The next day, Chucky hitches a ride on the bus to Andy's school. Andy's teacher Miss Kettlewell (Beth Grant) discovers an obscenity Chucky wrote on his worksheet. Believing Andy was responsible, she forces Andy to stay in the classroom as punishment, and locks Chucky in the closet. Andy escapes, and Chucky beats Miss Kettlewell to death with a yardstick. After Andy insisted Chucky got him in trouble, Phil considers taking him back to the foster center.

That night, Andy tries to kill Chucky with an electric knife in the basement, but Chucky attacks him. Phil goes to investigate the commotion but he is killed by Chucky who trips him and throws him to the floor, snapping his neck. Joanne, convinced that Andy killed him, sends him back to the foster center. Later, Kyle discovers the buried doll in the garden and realizes Andy was telling the truth all along, and rushes in to find Joanne dead. Chucky attacks Kyle and orders her to take him to the center. There, during a false fire alarm, he kills Grace and orders Andy to take him to the PlayPals "Good-Guy" factory for the transfer.

Kyle follows Chucky and Andy to the factory. After knocking Andy unconscious once again, Chucky fails to possess the boy, since he spent too much time within the doll's body. Enraged, Chucky decides to kill Andy and Kyle instead. Chucky murders a factory worker. He then loses one of his hands, which he replaces with his knife, and his legs, but still goes after the two. Kyle and Andy then pour molten plastic over him before inserting an air hose in his mouth, which causes his head to explode and finally defeating him. Andy and Kyle leaves the factory for "home", with Andy asking where "home" is and Kyle responding that, in truth, she doesn't know.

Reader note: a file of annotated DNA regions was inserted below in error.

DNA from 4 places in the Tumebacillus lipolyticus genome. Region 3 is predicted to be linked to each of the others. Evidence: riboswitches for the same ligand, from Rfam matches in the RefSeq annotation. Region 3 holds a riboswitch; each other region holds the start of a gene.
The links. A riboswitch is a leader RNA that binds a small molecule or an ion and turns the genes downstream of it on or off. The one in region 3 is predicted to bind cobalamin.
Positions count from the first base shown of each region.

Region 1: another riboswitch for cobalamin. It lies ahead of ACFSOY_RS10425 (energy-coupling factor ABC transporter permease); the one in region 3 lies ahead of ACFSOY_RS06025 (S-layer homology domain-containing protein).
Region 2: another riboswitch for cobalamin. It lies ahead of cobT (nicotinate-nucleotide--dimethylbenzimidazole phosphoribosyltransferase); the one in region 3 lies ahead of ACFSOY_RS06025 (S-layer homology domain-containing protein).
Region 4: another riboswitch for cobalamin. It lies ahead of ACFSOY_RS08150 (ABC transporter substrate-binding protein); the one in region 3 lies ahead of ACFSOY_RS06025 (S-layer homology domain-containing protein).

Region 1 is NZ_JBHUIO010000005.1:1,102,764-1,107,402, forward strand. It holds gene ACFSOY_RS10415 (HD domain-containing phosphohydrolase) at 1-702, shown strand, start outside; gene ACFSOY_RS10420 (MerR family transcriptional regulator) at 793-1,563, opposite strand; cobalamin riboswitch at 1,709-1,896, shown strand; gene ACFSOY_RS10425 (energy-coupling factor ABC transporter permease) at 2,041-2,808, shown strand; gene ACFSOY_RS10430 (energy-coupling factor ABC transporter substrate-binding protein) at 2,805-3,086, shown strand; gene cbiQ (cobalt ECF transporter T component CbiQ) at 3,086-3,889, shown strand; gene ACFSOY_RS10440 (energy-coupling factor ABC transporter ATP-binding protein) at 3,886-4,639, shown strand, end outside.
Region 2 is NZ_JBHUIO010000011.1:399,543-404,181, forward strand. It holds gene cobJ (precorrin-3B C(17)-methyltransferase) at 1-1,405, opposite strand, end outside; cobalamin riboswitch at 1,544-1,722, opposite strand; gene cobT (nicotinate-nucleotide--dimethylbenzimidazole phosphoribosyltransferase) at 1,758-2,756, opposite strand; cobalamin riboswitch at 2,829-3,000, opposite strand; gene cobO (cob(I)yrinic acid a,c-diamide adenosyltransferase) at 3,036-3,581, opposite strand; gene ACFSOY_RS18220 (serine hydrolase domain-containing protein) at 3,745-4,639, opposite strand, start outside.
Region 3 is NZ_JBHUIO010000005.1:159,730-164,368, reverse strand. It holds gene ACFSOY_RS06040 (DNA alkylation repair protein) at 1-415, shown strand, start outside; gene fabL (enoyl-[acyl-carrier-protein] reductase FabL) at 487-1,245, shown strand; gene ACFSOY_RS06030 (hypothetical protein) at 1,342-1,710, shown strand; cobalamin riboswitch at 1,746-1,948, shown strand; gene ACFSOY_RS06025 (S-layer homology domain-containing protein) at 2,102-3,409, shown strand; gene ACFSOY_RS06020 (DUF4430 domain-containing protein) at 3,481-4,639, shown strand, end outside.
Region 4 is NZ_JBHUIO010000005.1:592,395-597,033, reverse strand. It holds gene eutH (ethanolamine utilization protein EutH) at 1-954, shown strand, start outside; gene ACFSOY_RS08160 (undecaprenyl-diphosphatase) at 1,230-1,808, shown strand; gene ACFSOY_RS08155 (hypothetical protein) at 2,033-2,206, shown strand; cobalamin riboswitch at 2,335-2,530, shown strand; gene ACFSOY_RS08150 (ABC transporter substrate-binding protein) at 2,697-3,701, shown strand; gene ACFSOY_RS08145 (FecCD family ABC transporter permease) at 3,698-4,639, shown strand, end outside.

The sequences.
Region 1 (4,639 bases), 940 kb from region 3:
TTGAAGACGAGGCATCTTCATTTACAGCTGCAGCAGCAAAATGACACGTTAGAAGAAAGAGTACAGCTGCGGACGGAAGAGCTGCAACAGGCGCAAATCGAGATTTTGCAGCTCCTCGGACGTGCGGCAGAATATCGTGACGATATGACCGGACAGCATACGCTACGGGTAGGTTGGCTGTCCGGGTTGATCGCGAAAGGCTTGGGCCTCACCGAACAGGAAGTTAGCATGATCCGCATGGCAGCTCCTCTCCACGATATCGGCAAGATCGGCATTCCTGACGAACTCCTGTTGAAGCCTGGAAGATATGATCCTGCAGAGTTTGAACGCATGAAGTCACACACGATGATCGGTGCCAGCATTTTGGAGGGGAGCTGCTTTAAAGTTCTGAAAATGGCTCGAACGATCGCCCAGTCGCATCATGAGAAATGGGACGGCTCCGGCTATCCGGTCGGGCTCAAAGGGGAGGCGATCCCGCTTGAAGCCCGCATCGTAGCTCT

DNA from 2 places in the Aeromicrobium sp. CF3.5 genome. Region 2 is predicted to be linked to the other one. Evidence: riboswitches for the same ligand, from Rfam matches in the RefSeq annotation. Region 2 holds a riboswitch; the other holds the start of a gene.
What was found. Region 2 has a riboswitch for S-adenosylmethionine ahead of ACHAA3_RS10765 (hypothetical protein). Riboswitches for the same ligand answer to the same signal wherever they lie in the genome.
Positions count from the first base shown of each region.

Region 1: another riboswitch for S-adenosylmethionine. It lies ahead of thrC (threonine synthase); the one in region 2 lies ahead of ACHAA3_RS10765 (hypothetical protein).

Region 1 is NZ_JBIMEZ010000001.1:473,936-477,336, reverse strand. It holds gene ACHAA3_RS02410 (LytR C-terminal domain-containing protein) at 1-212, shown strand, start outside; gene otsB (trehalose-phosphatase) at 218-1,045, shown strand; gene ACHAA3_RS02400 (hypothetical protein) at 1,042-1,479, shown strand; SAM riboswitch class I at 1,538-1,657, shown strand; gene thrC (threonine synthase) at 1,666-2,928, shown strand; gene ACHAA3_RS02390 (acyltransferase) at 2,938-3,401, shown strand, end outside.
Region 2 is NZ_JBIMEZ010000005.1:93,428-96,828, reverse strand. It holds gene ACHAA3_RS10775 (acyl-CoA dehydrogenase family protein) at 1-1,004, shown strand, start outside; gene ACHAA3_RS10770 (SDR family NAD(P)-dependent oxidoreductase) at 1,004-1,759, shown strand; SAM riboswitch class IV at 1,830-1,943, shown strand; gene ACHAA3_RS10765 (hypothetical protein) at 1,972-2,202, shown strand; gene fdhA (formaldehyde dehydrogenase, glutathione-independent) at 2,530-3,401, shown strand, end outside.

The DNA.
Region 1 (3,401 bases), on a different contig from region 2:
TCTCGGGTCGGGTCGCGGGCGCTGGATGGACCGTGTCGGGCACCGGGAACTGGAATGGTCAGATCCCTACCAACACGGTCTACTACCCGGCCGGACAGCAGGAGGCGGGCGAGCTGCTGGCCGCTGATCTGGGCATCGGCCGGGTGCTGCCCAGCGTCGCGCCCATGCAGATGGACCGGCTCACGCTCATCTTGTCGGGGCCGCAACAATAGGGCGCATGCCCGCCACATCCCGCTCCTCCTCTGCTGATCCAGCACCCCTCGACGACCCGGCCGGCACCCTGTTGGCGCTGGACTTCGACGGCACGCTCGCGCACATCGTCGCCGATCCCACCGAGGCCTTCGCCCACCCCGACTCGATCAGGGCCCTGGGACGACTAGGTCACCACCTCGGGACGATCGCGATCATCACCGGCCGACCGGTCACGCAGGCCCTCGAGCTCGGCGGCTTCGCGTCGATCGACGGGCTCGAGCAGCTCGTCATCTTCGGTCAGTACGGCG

In a different ending which is shown during the USA Network, Syfy and TNT airings than the one in the theatrical release, after Andy and Kyle come out of the factory, we are taken back inside, and shown pieces of Chucky, most notably his eye stirring into the vat of plastic, then a new head is made (without hair or eyes); the head makes an evil grin, setting the scene for Child's Play 3.



United Artists released the original Child's Play in 1988 and greenlit the second film. The sequel was in pre-production when an UA executive told producer David Kirschner that the film was put on hold as the studio was about to be acquired by the Australian group Qintex, who decided that in their best interest was not to make horror films. After offers with Paramount Pictures, Warner Bros., Columbia Pictures, 20th Century Fox, The Price Company, Carolco (who during this time had a distribution deal with Columbia's sister studio, TriStar Pictures), New Line Cinema (now a label of Warner Bros.), and Disney's Touchstone Pictures label to buy the film were rejected, Kirschner produced it independently with Universal Pictures distributing.[3]


A tie-in novelization to the film was later written by Matthew J. Costello. The author added in some of his own plot scenes exclusive to the novel, such as going deeper into Andy Barclay and Chucky's past. Chucky is characterized to have an absent father and his abusive mother being a dwarf. Chucky got teased a lot because of this and later strangled his mother to death. Also, Chucky was put in special classes when he was younger.